Tuesday Iran Talking Points
from LobeLog: News and Views Relevant to U.S.-Iran relations for August 10th, 2010:
The Wall Street Journal: Former UN Ambassador and current AEI fellow John Bolton offers his views on Chinese â€œhostilitiesâ€ to the US and its allies. Bolton says that reports of Chinese cooperation with US and European efforts to pass multilateral sanctions in the UN Security Council were â€œunrealistic spinâ€ from the Obama administration. â€œBut the truth is that China was never serious about tough sanctions. If anything, it is now likely to double down on its relationship with Iran, particularly with regard to oil and natural gas, in order to help Iran meet its domestic need for refined petroleum products,â€ writes Bolton.
The Los Angeles Times: Paul Richter reports that China, Russia, India and Turkey are resisting pressure from the EU and the U.S. to toughen UN sanctions with their own unilateral sanctions. All four countries have moved forward with trade and investment deals with Iran.
The New Yorker: Jon Lee Anderson interviews Iranian president Mahmoud Ahmadinejad, opposition leaders and former congressman and co-chair of the Iraq Study Group Lee Hamilton. Anderson calls attention to the Iranian willingness to resume talks on the Brazil-Turkey deal to provide Iran with highly enriched uranium in exchange for half of its stock of low-enriched uranium. Hamilton warns that, â€ â€œSince about three months ago, there is a discernible mood for military action,â€ and, â€œObama is confronted with a very strong, very committed, very heartfelt opposition to Iran in Congress.â€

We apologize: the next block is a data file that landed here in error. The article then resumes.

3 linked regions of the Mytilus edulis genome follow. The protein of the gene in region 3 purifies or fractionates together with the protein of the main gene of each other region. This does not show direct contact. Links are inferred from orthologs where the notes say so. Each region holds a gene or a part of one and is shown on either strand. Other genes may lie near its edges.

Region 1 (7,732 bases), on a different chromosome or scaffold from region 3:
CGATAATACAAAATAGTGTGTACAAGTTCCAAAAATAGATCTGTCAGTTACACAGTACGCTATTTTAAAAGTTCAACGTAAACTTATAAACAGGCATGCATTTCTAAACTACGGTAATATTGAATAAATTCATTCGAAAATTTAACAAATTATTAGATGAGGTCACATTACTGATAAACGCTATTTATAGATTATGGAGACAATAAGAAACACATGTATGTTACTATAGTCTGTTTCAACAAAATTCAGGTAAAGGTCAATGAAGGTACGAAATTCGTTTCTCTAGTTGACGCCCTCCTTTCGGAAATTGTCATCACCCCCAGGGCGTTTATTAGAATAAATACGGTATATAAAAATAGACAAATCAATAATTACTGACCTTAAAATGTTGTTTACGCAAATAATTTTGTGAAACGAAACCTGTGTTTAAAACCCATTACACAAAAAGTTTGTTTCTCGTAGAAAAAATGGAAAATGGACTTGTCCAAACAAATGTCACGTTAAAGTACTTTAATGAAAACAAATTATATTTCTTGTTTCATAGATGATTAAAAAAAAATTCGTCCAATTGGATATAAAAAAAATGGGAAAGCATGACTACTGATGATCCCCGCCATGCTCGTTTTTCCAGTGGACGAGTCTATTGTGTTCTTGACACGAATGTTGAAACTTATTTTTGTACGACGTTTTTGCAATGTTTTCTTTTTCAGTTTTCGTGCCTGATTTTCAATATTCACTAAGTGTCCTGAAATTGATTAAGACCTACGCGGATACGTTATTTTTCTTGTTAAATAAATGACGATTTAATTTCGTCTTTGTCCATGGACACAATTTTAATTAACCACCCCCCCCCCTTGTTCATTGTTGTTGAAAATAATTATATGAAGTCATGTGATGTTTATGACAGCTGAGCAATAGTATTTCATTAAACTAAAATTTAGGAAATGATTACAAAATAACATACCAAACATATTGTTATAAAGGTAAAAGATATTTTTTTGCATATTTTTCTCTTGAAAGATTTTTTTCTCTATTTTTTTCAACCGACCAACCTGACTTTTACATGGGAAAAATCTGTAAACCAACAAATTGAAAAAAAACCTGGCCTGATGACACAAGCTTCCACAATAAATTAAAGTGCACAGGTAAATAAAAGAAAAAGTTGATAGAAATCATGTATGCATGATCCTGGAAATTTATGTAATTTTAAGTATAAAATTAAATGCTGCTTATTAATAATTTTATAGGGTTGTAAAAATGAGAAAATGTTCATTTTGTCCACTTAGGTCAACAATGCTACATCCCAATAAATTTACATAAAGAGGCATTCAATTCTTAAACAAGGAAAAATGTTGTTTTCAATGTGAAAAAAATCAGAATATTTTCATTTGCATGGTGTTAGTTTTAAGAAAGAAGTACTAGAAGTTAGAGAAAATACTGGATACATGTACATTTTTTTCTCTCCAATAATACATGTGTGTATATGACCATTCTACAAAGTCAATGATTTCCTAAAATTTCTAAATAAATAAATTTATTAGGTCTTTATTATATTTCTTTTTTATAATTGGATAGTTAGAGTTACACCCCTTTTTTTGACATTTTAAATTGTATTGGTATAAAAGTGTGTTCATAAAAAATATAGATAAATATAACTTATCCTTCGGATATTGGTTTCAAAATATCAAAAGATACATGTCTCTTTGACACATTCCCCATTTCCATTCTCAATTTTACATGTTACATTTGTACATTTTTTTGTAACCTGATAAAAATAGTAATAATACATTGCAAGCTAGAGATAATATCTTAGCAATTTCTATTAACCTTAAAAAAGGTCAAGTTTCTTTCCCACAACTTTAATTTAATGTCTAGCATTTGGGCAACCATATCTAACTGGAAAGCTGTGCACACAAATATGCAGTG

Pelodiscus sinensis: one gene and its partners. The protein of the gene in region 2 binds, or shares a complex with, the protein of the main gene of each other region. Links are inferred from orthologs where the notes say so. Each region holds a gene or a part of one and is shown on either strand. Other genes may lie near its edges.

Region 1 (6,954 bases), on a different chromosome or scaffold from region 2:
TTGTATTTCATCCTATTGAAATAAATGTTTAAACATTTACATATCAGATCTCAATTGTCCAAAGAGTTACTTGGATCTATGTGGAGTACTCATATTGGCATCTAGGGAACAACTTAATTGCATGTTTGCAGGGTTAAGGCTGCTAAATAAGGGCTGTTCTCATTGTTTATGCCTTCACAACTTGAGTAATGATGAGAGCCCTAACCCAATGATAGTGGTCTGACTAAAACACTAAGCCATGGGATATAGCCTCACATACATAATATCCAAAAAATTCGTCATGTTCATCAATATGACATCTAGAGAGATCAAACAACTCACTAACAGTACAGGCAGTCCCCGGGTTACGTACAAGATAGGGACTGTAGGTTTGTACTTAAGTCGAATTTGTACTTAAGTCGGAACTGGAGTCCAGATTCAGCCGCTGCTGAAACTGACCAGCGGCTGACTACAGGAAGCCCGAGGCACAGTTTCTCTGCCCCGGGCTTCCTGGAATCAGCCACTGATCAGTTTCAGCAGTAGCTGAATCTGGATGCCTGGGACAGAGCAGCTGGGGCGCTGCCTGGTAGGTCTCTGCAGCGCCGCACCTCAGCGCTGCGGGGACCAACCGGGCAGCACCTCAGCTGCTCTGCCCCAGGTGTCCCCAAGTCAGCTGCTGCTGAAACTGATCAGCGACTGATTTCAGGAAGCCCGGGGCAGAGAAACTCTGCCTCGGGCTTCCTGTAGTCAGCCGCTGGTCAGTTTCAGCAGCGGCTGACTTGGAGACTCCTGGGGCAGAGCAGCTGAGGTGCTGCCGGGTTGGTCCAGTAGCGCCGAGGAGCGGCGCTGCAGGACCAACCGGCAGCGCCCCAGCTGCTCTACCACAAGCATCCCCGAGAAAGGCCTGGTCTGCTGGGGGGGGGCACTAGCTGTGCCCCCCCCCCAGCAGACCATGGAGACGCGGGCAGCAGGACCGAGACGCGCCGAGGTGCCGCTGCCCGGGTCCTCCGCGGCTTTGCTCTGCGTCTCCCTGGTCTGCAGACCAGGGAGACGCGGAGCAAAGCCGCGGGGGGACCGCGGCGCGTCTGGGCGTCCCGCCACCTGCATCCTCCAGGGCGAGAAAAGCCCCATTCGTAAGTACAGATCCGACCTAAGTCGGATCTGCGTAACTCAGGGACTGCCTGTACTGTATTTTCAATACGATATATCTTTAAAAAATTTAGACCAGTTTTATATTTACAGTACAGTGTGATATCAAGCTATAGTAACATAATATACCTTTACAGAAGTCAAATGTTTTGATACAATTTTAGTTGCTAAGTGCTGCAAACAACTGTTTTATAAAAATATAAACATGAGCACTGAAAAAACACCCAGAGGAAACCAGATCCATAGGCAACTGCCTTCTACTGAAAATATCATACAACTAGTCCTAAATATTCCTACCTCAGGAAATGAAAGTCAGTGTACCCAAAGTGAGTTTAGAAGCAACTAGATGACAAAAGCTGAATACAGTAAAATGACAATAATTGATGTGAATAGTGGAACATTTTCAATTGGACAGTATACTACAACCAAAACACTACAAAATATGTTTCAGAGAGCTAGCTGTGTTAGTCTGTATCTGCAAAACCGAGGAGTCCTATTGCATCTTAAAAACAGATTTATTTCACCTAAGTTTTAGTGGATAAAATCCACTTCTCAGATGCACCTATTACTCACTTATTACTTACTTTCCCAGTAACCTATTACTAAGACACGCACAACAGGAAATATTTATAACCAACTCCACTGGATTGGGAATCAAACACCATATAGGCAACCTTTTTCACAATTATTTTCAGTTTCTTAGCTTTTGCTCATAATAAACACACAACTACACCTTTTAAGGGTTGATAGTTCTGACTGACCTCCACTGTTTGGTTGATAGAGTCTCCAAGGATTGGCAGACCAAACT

Reuters: Yara Bayoumy reports that Iran has offered support to Lebanonâ€™s army after last weekâ€™s clash on the Israeli-Lebanon border. Iranian president Mahmoud Ahmadinejad is scheduled to visit Beirut next month.
The New York Times: Yeganeh June Torbati reports that more Iranians are studying in the U.S. than at any other time since 1994. Young Iranians are attracted to the superior schools and research financing available in the U.S.. Despite the high numbers of Iranian students attending U.S. universities, Iranians seeking to attend U.S. universities must go through some of the strictest visa procedures and are treated with suspicion when they return home. (Ali Gharib blogged last week on the challenges faced by young Iranians wishing to take English-language tests administered by the Educational Testing Service (ETS).)
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